5 Section I Executive Summary ERM Stakeholders The following list represents a sample of internal and external risk management stakeholders that have an interest in SAHRA s performance and the ability to manage risks. Internal Council and its Committees; SAHRA Executive Leadership Team (EXCO); Internal audit function; Department Heads; Department Risk Champions; Risk Owners; and All other SAHRA managerial employees and staff. External Government (National and Provincial); Donors; Suppliers (including asset managers, consultants, banks, insurance); Financial institutions; Community at large; External auditors; Union; and Media Conclusion In today s environment of change and uncertainty, risk management is a critical success factor for achieving SAHRA s strategic and business objectives. Embedding risk management into existing processes is a key to making informed decisions and proactively planning for possible future events stemming from internal as well as external sources. The implementation of an effective ERM process is a strategic initiative that has the full support of the SAHRA s Council and Executive Management. Risk management is everyone s responsibility. The SAHRA ERM Framework provides a proactive, systematic and integrated approach to risk management. The principles outlined in the Framework are the foundation for the risk management philosophy, mission, and vision of the SAHRA ERM initiative. Page 3 of 60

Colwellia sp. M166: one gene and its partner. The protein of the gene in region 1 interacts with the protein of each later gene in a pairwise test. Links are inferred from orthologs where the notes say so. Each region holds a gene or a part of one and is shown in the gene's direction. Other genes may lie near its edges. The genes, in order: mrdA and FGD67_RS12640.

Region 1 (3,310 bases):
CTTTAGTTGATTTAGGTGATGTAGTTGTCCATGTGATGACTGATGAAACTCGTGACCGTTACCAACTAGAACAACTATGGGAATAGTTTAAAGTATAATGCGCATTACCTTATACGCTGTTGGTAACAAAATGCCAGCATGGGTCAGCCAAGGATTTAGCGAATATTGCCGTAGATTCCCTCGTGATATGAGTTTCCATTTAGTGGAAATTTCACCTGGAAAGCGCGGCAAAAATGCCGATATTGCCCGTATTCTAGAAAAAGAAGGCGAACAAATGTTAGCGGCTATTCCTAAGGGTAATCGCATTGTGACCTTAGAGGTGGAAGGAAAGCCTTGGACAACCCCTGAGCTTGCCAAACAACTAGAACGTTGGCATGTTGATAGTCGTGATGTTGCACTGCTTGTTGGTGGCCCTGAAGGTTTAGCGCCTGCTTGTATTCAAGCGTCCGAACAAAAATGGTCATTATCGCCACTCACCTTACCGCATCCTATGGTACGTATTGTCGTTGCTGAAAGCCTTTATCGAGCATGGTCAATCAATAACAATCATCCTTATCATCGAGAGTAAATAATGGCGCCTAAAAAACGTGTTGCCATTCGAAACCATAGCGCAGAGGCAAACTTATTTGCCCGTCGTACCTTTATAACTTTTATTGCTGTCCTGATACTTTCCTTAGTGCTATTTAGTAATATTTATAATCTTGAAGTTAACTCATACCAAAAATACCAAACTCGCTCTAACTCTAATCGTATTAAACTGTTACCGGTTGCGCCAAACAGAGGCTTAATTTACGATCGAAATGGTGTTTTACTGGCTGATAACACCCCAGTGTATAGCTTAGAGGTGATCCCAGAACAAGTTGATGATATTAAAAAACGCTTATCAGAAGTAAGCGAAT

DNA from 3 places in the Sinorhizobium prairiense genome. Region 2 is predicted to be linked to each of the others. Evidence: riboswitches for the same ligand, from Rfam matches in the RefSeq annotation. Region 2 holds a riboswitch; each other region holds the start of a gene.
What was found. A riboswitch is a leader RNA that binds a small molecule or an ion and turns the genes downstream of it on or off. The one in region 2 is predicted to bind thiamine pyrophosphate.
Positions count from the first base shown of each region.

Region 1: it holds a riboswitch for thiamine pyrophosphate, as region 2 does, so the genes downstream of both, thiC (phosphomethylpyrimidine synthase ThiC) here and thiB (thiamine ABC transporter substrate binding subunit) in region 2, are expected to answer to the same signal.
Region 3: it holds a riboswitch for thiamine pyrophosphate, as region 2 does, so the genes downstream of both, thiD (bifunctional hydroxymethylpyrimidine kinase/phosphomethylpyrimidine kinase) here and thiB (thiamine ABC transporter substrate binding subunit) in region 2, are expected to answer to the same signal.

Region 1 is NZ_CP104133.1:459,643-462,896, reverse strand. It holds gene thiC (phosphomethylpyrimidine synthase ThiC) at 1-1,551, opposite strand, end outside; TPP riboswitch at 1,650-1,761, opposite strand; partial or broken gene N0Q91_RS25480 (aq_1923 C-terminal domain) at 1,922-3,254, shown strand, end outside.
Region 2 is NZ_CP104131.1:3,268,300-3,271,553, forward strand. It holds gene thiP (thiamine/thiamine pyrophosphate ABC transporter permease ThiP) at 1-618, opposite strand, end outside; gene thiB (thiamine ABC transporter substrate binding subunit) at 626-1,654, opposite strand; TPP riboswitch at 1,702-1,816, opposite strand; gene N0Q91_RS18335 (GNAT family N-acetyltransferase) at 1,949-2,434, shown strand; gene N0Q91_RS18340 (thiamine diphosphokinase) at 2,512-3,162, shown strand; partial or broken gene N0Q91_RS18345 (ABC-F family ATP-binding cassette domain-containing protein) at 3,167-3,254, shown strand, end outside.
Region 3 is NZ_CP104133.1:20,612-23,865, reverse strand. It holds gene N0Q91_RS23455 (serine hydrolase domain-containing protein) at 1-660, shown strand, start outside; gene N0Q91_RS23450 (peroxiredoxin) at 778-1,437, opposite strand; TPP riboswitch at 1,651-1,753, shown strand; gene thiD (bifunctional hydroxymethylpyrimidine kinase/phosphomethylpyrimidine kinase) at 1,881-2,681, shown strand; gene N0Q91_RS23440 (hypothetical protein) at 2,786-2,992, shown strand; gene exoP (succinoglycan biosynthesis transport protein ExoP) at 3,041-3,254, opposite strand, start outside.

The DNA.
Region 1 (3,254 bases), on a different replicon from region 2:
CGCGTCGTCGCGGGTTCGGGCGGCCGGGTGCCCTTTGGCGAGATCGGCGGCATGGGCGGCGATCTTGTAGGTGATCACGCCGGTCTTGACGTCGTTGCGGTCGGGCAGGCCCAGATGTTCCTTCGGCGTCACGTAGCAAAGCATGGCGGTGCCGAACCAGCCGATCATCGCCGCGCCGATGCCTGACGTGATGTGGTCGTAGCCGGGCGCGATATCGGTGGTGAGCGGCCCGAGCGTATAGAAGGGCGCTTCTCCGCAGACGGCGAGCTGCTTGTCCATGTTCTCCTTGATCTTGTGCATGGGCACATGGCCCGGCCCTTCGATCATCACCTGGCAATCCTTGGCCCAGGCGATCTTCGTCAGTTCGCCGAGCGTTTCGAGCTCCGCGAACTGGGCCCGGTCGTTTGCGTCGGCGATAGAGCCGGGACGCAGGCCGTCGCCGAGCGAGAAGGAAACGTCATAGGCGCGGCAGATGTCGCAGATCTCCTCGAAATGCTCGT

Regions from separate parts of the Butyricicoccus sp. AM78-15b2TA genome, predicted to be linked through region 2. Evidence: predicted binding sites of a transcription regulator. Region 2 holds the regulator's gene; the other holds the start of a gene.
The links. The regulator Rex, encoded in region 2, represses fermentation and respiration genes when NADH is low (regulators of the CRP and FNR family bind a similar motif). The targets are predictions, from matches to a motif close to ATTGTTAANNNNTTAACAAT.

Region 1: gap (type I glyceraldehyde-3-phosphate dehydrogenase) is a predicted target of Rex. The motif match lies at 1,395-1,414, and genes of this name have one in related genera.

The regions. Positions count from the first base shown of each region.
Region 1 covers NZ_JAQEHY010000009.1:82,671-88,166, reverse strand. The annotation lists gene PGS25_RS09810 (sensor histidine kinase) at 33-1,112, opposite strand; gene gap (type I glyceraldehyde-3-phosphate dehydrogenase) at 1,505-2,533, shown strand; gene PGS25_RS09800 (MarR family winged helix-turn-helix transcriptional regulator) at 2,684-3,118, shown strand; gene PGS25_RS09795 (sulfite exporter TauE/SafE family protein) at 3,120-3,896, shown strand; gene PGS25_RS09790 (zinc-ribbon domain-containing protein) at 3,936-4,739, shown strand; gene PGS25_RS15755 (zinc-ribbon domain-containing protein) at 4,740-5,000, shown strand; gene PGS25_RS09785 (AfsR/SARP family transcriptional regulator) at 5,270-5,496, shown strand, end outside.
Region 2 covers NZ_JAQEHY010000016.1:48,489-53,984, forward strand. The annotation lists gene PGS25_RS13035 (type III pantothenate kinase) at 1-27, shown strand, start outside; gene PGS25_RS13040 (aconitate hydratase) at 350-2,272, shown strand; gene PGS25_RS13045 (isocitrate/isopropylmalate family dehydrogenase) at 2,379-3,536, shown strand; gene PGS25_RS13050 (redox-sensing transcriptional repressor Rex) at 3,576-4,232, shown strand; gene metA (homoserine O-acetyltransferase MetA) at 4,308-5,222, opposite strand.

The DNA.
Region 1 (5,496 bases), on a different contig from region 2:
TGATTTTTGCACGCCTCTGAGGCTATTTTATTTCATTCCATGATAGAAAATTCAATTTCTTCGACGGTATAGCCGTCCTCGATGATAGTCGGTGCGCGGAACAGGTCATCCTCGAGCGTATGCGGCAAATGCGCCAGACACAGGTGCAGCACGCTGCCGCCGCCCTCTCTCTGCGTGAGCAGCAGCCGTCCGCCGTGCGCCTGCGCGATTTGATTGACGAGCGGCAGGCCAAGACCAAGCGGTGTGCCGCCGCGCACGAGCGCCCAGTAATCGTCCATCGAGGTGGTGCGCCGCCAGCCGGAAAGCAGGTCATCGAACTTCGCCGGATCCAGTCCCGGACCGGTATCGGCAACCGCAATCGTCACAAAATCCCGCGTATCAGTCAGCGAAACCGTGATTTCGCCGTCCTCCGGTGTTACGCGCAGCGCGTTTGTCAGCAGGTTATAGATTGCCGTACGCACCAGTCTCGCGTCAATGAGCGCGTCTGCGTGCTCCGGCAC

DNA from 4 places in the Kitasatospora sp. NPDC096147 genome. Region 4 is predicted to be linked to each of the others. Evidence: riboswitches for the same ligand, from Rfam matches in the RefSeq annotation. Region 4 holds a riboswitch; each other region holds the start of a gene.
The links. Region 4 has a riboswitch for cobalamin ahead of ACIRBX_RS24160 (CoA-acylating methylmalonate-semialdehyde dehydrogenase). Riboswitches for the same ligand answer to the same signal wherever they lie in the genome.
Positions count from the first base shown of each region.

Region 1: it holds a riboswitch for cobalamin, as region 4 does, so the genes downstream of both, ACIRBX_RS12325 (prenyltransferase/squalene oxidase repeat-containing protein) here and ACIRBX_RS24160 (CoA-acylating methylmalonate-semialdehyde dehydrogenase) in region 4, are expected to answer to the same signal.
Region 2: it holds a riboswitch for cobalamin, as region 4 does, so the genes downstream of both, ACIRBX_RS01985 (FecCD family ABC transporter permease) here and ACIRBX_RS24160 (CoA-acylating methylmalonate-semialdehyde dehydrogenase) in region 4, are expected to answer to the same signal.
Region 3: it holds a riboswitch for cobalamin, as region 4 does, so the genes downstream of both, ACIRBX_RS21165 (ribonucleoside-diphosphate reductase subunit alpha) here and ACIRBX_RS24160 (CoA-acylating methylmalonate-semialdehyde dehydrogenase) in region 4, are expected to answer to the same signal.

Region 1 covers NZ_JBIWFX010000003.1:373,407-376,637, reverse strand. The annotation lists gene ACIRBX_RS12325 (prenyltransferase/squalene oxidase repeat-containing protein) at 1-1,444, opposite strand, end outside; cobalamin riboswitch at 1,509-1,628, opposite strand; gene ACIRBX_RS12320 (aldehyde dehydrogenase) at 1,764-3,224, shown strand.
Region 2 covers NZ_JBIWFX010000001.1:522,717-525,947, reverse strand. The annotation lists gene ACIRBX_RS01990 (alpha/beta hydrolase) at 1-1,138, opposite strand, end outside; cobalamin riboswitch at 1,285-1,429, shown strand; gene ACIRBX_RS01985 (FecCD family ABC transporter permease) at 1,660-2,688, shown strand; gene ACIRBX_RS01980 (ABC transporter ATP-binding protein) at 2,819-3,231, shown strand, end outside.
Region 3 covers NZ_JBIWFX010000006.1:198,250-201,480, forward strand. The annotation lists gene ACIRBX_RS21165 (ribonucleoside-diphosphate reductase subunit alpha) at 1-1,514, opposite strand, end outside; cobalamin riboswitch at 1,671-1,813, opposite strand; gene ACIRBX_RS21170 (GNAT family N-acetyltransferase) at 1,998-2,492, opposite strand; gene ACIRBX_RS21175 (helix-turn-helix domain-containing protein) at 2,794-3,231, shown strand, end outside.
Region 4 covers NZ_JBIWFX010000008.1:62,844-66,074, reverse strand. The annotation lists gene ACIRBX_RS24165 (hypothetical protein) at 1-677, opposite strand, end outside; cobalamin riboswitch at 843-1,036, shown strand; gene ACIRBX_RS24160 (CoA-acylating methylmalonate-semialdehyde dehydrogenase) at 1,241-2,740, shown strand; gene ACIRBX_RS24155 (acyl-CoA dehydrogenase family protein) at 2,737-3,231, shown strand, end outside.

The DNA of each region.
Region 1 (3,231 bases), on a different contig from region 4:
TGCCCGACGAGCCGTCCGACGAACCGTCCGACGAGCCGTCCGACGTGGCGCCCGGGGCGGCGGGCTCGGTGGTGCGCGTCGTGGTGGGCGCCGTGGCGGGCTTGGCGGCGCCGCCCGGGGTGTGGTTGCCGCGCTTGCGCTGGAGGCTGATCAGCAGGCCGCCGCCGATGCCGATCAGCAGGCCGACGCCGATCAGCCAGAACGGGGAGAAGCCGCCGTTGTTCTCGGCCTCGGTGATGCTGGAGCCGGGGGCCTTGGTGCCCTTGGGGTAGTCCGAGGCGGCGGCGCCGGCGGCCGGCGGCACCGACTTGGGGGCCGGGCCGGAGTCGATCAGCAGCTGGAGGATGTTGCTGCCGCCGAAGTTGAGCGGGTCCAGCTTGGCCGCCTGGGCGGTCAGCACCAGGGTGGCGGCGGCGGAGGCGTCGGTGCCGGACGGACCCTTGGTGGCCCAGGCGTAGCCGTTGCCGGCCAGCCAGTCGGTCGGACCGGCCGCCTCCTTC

6 Section II ERM Philosophy & Policy II ENTERPRISE RISK MANAGEMENT PHILOSOPHY AND POLICY Enterprise Risk Management Philosophy The vision of SAHRA is to provide for the identification, conservation, protection and promotion of our heritage for the present and future generations. In achieving this vision, SAHRA will face many different types of risks: risks to its business strategy, operational risks and risks associated with the protection of its people, assets and reputation. In order to achieve its business objectives, SAHRA is focused on proactively identifying and managing risks at all levels within the organisation. SAHRA is committed to complying with and maintaining the principles of the Code of Corporate Practices and Conduct as set out in The King Committee Report on Corporate Governance (King II). In terms of this code, the Council is responsible for the total process of risk management, as well as forming its own opinion on the effectiveness of the process. Management is accountable to the Council for designing, implementing and monitoring the process of risk management and integrating it into the day-to-day activities of the organisation. The SAHRA ERM vision is to integrate risk management across the organisation to support the SAHRA vision, mission and values and increase the likelihood of achieving business objectives. SAHRA will accomplish this vision by: Embedding risk management within our culture; Proactively identifying future uncertainties and planning for them; and Training our employees to think about risks as part of their decision making process. SAHRA Enterprise Risk Management Policy SAHRA subscribes to an Enterprise Risk Management process which is aligned with the Public Sector Risk Management Framework which enables the entire organisation to understand, manage and communicate risks from an organisation-wide perspective. It will ensure that all risks that could prevent achieving organisational objectives are identified, response plans are implemented and evaluated and managed on an organisation-wide basis. Reporting to the Council and Audit Committee will take place on pre-defined criteria to ensure adequate monitoring of critical risks. SAHRA will, on the corporate level: Determine the corporate vision and mission Establish clear strategic business objectives and identify and assess significant risks that may prevent the achievement of those objectives Determine the appetite for taking risks Apply fit-for-purpose risk responses Incorporate risk responses into an integrated internal control system which is designed to: Address opportunities Protect the organisation s assets Facilitate effective and efficient operations Assist in ensuring reliable reporting Comply with applicable laws and regulations Page 4 of 60